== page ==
8:51

    Georg Friedrich Haas (*1953)
    Finale, for solo flute (2004)

    Beatrix Wagner

    Universal Edition ©


    Official Composer Website



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  • Georg-Friedrich Haas - “Octet“ - Played by Trombone Unit Hannover

    6:38

    Octet by Georg-Friedrich Haas Played by Trombone Unit Hannover. World Premiere at KlangRäume Festival Basel.
    With Friendly Support by Ernst von Siemens Musikstiftung. Video by Milan Büttner.

  • Georg Friedrich Haas - Concerto Grosso No. 2

    24:11

    ensemble: Klangforum Wien
    orchestra: ORF-Radiosinfonieorchester Wien
    conductor: Cornelius Meister

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  • Georg Friedrich Haas - Concerto Grosso No. 1

    30:36

    Hornroh Modern Alphorn Quartet
    ORF Radio-Symphonieorchester Wien
    conductor: Peter Rundel

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  • Georg Friedrich Haas - Blumenstück

    21:12

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  • Georg Friedrich Haas: Konzert für Klangwerk und Orchester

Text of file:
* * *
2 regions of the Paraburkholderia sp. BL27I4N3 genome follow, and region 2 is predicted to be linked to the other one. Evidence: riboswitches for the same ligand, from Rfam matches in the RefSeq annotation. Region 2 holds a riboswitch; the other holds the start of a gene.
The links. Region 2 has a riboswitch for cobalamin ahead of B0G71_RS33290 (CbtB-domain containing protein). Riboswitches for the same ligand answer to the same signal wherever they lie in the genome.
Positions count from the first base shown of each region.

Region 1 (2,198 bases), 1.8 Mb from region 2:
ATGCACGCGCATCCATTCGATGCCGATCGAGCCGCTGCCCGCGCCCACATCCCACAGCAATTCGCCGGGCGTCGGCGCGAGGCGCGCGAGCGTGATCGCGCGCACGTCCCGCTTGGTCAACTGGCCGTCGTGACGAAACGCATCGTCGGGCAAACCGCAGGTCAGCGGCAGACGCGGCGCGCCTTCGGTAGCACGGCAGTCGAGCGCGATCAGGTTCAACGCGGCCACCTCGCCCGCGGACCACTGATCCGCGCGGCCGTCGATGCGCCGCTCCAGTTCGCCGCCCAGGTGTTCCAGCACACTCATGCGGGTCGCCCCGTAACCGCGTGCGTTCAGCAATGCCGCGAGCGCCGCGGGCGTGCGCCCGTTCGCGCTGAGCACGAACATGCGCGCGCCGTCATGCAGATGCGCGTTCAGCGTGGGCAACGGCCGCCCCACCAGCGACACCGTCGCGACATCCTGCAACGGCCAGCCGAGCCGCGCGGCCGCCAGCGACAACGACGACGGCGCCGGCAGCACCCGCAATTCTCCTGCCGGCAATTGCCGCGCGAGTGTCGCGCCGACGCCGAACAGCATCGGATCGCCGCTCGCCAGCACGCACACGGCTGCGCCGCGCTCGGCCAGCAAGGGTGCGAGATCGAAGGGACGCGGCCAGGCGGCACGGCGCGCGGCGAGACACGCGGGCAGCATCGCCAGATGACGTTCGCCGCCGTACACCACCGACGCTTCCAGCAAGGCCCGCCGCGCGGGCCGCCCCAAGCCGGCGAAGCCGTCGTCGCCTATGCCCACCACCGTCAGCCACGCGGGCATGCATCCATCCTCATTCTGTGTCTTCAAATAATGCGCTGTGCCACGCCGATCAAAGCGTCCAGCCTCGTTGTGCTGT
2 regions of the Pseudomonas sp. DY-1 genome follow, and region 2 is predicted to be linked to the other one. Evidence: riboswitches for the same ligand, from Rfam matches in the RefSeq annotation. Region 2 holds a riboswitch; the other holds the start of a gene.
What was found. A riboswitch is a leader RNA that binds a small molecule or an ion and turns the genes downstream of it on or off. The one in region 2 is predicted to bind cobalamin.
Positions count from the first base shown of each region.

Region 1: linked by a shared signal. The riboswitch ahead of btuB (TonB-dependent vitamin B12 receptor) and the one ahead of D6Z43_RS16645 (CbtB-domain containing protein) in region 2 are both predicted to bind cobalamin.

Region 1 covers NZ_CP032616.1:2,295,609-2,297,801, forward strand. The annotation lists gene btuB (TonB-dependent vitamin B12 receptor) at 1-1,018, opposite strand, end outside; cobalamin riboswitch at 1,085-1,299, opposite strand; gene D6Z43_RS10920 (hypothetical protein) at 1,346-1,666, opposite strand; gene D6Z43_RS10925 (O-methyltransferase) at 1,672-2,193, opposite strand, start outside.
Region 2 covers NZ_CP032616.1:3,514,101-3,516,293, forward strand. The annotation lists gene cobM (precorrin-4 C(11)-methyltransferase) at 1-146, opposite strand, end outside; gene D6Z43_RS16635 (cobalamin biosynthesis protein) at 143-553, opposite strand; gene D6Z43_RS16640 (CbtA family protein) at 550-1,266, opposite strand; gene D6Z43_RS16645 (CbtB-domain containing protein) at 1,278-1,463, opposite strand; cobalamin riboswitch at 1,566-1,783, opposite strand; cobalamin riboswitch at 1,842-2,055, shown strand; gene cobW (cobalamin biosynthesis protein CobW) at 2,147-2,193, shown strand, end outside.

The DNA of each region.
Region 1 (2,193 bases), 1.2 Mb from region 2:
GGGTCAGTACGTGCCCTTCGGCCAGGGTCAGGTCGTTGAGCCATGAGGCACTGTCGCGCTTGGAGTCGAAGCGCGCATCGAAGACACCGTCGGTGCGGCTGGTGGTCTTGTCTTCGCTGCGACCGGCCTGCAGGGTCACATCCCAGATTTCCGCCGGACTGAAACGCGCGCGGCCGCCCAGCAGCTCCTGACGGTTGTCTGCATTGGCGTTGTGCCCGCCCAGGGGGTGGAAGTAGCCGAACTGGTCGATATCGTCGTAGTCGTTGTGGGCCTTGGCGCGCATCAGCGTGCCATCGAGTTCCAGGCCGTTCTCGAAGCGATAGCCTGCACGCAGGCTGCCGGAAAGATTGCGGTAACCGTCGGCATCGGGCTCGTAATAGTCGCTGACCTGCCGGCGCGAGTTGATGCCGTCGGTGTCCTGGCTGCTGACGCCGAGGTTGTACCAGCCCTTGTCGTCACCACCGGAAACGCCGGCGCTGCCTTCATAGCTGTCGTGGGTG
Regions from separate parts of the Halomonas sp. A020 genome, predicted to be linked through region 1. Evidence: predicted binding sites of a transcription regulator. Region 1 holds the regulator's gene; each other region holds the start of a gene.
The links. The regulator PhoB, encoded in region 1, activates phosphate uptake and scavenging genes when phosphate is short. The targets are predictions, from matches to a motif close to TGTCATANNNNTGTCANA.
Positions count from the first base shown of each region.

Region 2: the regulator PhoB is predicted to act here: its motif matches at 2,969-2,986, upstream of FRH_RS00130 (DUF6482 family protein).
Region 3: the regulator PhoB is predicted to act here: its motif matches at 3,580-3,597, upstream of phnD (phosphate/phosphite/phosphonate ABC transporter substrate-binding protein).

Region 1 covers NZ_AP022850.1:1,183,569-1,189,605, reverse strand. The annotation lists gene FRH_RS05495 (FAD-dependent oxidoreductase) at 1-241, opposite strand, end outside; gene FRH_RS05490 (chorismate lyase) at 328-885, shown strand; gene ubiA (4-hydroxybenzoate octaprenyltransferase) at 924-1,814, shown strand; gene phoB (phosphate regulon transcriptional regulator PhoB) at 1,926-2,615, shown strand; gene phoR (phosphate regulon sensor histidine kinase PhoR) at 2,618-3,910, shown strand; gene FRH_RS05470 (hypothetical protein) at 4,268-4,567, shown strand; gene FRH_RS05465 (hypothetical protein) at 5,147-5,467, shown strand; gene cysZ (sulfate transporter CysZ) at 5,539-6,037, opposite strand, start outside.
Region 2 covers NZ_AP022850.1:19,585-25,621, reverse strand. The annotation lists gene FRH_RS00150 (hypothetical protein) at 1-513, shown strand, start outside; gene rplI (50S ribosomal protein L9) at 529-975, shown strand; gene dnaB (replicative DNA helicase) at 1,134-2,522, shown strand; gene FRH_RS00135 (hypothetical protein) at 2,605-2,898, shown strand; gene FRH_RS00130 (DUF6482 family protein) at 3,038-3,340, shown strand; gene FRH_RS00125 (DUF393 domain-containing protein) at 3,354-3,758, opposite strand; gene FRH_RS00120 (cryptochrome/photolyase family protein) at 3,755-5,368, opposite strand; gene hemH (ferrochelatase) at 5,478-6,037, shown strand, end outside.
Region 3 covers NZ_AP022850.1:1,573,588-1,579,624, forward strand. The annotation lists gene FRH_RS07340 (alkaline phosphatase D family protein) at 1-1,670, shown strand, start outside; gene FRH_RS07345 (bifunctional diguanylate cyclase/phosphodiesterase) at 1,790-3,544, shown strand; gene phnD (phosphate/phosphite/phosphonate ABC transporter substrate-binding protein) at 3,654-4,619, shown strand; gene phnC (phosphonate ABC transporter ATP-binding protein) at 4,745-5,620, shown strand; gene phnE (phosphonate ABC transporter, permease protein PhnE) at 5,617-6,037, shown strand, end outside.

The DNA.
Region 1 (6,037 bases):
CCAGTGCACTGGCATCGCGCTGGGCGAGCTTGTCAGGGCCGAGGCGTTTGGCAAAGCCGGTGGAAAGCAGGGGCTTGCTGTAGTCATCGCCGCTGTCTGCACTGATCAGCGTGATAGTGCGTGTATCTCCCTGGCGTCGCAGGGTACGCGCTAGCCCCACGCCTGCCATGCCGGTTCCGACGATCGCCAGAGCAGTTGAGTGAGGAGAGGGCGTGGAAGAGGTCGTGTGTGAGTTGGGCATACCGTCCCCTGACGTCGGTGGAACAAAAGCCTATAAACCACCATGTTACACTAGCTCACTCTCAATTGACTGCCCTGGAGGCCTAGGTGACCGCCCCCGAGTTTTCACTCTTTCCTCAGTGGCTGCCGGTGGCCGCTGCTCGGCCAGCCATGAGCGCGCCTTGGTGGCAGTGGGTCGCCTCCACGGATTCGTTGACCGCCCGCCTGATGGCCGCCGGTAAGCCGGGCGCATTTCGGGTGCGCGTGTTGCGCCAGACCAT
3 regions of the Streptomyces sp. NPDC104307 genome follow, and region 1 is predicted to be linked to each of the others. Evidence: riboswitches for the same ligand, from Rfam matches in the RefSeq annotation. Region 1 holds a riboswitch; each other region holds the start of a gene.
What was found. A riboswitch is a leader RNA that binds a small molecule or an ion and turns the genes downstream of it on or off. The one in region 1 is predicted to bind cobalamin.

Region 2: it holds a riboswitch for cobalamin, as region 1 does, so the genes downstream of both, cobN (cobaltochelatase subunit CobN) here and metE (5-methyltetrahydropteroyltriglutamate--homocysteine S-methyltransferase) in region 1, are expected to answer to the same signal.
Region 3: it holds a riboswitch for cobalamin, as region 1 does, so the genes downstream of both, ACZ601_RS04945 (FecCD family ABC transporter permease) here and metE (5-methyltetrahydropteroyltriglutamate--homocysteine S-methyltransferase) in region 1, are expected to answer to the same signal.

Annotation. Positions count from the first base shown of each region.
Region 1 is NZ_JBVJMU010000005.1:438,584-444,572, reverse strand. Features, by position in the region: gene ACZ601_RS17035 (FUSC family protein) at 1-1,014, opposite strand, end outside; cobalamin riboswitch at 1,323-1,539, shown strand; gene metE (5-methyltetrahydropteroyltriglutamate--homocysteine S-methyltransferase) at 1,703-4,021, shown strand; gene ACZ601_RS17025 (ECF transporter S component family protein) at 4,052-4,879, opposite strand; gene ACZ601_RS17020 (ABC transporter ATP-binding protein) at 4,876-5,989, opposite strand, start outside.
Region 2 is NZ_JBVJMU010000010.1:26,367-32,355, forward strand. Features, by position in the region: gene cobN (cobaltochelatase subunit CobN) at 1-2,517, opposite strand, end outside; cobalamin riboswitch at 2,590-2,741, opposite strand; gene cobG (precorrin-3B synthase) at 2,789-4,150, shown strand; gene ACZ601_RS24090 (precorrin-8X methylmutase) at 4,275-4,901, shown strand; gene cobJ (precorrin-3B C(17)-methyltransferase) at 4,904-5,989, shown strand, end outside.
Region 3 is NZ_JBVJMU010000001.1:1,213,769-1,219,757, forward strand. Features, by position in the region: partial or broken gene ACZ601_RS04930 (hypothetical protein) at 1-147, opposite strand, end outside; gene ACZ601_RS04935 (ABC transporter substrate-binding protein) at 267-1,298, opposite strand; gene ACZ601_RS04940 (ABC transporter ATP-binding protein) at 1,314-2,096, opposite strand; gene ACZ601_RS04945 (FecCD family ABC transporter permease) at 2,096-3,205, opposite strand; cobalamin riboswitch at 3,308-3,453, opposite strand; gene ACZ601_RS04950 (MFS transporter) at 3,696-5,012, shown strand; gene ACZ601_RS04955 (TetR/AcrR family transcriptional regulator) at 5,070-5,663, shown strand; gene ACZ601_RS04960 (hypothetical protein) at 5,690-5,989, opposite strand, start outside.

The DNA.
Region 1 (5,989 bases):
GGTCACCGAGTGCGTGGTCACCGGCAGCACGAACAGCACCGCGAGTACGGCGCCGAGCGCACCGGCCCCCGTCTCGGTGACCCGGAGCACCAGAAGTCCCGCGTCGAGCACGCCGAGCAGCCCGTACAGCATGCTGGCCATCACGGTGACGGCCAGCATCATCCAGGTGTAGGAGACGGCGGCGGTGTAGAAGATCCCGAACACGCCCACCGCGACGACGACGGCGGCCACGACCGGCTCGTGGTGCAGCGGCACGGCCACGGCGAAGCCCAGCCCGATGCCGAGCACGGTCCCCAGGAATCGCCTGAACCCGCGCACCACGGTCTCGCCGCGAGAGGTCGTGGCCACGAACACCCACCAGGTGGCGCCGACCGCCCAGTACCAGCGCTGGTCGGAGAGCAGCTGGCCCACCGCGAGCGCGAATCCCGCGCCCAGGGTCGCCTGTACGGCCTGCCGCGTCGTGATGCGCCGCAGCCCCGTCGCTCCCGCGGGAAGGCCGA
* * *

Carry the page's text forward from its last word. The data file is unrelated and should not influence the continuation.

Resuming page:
22:39

    Georg Friedrich Haas (1953):
    Konzert für Klangwerk und Orchester (2019)
    Christoph Sietzen, Klangwerk

    Philharmonesches Orchester Lëtzebuerg, Ilan Volkov

    World Premiere, Rainy Days Festival, 29 November 2019
    Grand Auditorium, Philharmonie de Luxembourg

    Program:

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  • Georg Friedrich Haas: Ein Schattenspiel for piano and live-electronics

    15:00

    Ein Schattenspiel for piano and live-electronics (2004)
    Composer: Georg Friedrich Haas (1953)

    Perfomers: contemporary piano currents
    Piano: Junko Yamamoto
    Live-electronics, sound direction: Oliver Sascha Frick

    Live recording date: 19th October 2019



    - Werkeinführung -
    Schatten sind nicht ausschließlich stille und nicht ausschließlich analoge Begleiter. Georg Friedrich Haas greift aus der Vielzahl möglicher ästhetischer Spielarten mit dem Projektionsbild eine Variante auf, in der ein Pianist seinen eigenen Schatten vorauswirft. Die elektronischen Mittel: Das Gespielte wird live aufgezeichnet und mit einer Verzögerung von anfangs 24 Sekunden zum Klavier um einen Viertelton höher transponiert wiedergegeben. In der Sukzession des Werkes wird das Tempo der Echowiedergabe um den Faktor 32/33 gesteigert, der Klavierklang selbst bleibt elektronisch unverändert. Innerhalb des Zuspielverlaufs ergeben sich genauest kalkulierte pulsierende Parallelen zwischen der Echtzeit-Performance und der Aufzeichnungswiedergabe, deren Positionen aufgrund der gerafften Zuspielung jedoch keine exakten zeitlichen Übereinstimmungen erlauben. Wie der Mond in den Erdschatten eindringt und in einer Mondfinsternis das kosmische Schattenspiel zu einer deckungsgleichen Form kommt, folgt der Klangschatten dem Interpreten in immer kürzer werdenden Abständen, bis die Dauerndifferenz zwischen dem Klangsender und seinem transformierten Echo am Ende des Stückes auf null steht.